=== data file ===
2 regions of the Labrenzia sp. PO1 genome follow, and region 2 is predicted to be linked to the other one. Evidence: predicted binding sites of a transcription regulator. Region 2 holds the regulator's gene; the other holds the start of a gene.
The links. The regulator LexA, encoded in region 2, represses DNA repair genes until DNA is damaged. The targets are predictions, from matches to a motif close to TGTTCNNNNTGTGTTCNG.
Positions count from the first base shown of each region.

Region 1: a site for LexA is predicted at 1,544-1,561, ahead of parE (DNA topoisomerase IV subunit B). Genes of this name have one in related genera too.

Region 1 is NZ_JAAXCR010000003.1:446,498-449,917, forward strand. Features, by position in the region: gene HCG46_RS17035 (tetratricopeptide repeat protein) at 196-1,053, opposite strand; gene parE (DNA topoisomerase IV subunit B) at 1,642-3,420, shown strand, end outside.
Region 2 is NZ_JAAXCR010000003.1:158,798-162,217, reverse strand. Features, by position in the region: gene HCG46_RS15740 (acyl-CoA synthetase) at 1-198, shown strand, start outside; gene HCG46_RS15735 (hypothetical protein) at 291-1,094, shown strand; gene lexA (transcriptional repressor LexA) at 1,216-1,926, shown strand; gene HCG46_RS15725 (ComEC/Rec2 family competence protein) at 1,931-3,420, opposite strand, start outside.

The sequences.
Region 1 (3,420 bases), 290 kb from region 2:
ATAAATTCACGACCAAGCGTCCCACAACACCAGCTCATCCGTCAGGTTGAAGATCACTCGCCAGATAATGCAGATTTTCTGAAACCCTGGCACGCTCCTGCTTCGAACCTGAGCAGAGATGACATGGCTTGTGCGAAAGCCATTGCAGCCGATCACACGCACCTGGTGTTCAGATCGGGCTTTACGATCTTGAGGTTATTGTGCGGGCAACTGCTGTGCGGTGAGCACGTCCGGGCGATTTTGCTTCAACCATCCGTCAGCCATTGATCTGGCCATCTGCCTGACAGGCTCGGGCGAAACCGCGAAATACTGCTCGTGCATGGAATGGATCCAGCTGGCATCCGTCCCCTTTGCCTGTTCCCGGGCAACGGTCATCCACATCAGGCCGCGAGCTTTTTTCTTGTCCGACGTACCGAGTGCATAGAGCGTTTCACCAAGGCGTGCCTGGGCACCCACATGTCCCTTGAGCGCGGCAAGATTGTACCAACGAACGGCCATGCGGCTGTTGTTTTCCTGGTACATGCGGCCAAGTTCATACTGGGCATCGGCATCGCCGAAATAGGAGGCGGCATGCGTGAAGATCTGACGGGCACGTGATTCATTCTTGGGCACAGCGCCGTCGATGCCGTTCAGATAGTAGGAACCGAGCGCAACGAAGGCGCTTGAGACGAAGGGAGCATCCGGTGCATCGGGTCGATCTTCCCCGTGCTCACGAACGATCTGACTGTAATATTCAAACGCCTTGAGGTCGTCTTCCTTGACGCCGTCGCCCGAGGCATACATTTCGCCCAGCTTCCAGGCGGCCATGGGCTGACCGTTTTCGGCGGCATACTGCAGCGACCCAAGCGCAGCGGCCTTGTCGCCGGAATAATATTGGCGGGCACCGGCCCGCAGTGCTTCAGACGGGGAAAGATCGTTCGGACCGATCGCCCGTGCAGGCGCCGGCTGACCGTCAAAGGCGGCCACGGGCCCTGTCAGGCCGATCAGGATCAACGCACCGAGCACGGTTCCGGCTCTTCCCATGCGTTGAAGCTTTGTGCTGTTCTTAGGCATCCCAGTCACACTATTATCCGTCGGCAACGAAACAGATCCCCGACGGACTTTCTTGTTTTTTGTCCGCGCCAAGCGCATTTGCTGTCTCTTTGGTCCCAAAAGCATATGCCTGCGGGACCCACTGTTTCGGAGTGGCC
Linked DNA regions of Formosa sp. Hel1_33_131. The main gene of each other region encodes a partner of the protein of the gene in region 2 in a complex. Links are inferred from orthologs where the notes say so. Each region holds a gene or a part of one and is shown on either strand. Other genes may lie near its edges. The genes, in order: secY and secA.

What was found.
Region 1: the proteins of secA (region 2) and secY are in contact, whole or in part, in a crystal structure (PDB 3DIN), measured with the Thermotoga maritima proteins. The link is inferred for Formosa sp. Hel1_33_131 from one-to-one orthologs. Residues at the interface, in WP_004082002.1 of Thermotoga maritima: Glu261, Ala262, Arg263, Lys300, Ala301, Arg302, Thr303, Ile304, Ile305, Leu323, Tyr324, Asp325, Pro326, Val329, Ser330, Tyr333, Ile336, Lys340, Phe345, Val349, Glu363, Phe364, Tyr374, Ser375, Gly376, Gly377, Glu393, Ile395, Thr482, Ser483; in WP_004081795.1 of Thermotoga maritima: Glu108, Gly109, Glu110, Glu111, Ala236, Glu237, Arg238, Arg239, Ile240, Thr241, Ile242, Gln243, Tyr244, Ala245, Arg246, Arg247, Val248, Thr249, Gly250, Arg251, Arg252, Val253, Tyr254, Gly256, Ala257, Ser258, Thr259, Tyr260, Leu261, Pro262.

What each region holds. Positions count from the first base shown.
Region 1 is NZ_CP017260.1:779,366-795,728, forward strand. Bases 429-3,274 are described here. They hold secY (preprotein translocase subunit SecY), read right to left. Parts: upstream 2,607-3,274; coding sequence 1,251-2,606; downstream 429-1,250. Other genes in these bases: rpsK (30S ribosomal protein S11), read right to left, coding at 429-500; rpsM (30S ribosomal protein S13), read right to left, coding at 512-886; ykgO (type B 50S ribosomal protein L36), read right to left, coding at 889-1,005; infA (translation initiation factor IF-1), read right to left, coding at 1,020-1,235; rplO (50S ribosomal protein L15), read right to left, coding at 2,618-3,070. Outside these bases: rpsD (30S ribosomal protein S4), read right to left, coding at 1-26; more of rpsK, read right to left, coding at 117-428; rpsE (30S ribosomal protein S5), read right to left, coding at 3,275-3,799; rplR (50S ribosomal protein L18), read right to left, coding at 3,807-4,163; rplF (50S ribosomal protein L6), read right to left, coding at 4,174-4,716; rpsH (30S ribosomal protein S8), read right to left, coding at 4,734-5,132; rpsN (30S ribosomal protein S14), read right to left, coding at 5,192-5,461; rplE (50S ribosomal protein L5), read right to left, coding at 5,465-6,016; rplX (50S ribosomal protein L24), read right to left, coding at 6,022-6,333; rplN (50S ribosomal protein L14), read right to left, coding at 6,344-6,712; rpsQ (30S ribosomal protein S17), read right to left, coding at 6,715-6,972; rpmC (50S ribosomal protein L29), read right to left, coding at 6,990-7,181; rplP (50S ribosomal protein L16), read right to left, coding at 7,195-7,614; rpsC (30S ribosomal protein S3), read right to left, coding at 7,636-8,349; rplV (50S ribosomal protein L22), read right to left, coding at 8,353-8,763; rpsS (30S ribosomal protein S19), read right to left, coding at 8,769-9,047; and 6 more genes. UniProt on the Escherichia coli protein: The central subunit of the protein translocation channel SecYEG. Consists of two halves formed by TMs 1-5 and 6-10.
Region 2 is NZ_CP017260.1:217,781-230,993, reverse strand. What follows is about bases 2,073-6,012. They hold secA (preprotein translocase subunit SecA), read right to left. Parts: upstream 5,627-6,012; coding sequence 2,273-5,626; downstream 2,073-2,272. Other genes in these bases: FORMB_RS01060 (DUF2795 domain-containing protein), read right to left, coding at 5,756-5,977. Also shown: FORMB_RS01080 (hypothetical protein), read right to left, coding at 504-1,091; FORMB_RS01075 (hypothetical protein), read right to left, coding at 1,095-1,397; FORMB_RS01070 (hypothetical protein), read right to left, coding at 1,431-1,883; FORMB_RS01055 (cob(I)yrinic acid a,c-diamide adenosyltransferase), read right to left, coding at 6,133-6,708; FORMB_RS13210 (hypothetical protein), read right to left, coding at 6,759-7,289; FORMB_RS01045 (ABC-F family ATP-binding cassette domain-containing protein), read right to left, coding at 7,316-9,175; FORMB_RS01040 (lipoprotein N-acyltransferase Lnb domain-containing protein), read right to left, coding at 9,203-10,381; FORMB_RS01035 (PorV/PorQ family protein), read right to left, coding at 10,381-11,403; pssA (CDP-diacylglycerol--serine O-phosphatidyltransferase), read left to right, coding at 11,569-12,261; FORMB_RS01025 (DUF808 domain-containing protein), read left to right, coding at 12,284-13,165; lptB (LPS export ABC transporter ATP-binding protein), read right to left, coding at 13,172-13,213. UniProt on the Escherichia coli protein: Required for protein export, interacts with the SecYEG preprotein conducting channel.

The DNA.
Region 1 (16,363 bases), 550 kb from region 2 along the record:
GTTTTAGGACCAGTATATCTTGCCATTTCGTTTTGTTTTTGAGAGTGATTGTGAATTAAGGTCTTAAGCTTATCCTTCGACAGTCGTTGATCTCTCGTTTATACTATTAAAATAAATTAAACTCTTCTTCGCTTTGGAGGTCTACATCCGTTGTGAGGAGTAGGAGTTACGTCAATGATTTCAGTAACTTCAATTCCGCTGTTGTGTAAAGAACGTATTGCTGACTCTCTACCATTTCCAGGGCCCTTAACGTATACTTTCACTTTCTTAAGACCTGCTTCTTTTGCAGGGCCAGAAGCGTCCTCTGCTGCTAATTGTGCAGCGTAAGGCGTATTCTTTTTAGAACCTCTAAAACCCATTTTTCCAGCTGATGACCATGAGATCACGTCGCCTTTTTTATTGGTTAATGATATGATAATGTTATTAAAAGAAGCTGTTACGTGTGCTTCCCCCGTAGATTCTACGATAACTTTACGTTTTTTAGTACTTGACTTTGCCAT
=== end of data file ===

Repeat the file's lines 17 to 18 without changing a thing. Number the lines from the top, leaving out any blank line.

Region 1 (16,363 bases), 550 kb from region 2 along the record:
GTTTTAGGACCAGTATATCTTGCCATTTCGTTTTGTTTTTGAGAGTGATTGTGAATTAAGGTCTTAAGCTTATCCTTCGACAGTCGTTGATCTCTCGTTTATACTATTAAAATAAATTAAACTCTTCTTCGCTTTGGAGGTCTACATCCGTTGTGAGGAGTAGGAGTTACGTCAATGATTTCAGTAACTTCAATTCCGCTGTTGTGTAAAGAACGTATTGCTGACTCTCTACCATTTCCAGGGCCCTTAACGTATACTTTCACTTTCTTAAGACCTGCTTCTTTTGCAGGGCCAGAAGCGTCCTCTGCTGCTAATTGTGCAGCGTAAGGCGTATTCTTTTTAGAACCTCTAAAACCCATTTTTCCAGCTGATGACCATGAGATCACGTCGCCTTTTTTATTGGTTAATGATATGATAATGTTATTAAAAGAAGCTGTTACGTGTGCTTCCCCCGTAGATTCTACGATAACTTTACGTTTTTTAGTACTTGACTTTGCCAT